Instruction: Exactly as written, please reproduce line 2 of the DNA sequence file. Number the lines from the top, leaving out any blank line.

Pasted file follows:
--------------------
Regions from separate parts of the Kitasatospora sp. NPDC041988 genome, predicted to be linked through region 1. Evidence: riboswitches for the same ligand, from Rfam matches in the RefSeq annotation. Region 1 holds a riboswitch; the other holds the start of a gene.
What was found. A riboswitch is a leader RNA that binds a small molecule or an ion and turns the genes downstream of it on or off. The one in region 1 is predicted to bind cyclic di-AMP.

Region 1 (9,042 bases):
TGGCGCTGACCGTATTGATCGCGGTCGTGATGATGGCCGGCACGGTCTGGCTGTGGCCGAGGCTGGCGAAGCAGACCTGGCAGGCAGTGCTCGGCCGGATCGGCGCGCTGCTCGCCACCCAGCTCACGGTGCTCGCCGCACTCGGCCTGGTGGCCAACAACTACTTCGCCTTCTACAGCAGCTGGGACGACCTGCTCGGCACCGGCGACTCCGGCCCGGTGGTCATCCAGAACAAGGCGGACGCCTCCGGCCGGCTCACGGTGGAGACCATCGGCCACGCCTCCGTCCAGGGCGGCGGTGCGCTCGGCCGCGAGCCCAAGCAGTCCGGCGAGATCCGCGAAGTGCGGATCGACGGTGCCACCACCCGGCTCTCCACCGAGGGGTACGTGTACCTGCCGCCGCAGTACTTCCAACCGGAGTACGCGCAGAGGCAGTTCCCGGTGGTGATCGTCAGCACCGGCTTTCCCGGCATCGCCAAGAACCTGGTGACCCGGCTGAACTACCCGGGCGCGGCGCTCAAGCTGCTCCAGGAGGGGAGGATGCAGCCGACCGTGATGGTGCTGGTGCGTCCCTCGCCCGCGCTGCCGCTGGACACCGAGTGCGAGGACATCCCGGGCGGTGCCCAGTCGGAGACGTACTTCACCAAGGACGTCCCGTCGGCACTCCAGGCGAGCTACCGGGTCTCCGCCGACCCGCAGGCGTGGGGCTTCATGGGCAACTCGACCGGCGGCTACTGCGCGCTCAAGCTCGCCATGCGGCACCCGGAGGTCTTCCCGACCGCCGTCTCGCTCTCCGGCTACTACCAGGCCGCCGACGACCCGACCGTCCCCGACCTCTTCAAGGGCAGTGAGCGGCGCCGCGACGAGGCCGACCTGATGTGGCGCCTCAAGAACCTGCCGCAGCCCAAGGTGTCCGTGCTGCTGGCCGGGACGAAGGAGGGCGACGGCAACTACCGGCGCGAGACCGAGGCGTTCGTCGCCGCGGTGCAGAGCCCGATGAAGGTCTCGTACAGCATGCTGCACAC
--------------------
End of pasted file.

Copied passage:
What was found. A riboswitch is a leader RNA that binds a small molecule or an ion and turns the genes downstream of it on or off. The one in region 1 is predicted to bind cyclic di-AMP.